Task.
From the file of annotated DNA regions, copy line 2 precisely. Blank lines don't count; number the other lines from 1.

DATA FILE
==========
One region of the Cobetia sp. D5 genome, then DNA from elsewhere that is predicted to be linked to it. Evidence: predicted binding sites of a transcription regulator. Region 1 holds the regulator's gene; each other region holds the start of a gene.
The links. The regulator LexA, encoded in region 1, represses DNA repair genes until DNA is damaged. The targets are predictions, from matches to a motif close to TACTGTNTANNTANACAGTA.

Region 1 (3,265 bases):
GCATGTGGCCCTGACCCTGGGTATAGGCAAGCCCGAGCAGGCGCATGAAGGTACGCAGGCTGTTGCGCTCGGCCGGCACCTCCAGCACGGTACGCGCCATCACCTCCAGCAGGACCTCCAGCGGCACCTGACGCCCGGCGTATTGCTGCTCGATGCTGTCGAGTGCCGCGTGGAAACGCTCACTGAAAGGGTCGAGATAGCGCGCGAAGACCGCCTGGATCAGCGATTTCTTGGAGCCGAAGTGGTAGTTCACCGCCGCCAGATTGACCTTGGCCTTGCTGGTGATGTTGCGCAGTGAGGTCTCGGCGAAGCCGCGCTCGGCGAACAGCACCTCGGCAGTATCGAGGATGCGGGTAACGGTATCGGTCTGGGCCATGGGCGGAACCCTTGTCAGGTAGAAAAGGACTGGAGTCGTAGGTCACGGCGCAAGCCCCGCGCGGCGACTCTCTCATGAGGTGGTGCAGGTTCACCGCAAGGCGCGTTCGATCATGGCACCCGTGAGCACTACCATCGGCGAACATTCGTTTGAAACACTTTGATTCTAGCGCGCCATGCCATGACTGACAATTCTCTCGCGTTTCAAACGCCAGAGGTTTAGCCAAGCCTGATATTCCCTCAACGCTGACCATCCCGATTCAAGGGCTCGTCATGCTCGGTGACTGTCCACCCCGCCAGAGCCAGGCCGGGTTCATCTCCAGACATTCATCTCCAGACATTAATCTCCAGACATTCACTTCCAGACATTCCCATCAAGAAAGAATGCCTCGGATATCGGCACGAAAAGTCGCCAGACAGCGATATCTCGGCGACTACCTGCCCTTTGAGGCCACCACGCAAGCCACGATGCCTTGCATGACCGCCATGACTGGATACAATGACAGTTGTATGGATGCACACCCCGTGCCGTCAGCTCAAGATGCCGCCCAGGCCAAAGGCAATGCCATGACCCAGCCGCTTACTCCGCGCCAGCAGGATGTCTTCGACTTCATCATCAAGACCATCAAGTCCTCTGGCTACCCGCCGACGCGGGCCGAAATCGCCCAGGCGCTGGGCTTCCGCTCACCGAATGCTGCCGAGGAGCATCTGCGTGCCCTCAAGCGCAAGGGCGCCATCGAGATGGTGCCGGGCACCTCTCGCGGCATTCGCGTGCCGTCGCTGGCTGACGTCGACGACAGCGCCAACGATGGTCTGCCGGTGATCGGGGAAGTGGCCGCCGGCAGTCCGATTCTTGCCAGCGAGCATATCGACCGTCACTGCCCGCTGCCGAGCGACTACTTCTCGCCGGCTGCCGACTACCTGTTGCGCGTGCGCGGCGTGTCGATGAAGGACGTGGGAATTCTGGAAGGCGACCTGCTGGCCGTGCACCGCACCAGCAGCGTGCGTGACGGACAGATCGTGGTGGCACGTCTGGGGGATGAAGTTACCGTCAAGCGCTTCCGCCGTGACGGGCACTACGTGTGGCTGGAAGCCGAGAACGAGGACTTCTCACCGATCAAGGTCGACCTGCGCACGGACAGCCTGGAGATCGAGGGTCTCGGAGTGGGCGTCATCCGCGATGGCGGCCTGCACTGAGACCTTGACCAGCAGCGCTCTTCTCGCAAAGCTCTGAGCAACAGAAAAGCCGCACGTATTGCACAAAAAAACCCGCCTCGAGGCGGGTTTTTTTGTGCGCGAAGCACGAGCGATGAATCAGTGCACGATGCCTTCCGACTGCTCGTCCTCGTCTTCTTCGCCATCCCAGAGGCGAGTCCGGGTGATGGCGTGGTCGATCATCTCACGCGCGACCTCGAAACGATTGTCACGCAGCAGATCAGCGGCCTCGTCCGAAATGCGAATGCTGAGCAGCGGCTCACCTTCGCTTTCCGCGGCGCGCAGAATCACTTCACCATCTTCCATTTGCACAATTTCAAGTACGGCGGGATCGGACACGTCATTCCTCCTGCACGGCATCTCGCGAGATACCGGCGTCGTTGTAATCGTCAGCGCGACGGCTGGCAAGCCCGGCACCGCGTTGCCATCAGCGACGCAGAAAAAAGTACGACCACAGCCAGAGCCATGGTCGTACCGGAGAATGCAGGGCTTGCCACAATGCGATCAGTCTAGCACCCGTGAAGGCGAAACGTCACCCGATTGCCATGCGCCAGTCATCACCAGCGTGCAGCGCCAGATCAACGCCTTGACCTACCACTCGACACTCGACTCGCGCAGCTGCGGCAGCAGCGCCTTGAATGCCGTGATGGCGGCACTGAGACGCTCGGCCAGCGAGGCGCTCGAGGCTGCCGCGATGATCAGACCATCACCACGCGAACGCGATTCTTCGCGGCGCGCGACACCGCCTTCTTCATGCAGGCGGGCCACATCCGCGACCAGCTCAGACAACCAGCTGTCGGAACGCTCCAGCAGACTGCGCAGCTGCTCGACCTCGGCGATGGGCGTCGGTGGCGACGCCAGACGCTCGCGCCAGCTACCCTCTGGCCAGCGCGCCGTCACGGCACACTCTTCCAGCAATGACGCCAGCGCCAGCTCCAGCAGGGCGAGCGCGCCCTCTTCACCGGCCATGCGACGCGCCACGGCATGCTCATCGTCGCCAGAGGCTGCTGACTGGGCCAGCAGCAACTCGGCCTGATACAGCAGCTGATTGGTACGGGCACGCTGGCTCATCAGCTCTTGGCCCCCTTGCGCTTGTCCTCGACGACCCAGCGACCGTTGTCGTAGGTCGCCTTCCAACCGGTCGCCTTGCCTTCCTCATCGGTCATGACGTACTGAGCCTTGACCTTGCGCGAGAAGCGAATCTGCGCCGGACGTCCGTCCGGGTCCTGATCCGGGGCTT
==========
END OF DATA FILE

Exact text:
The links. The regulator LexA, encoded in region 1, represses DNA repair genes until DNA is damaged. The targets are predictions, from matches to a motif close to TACTGTNTANNTANACAGTA.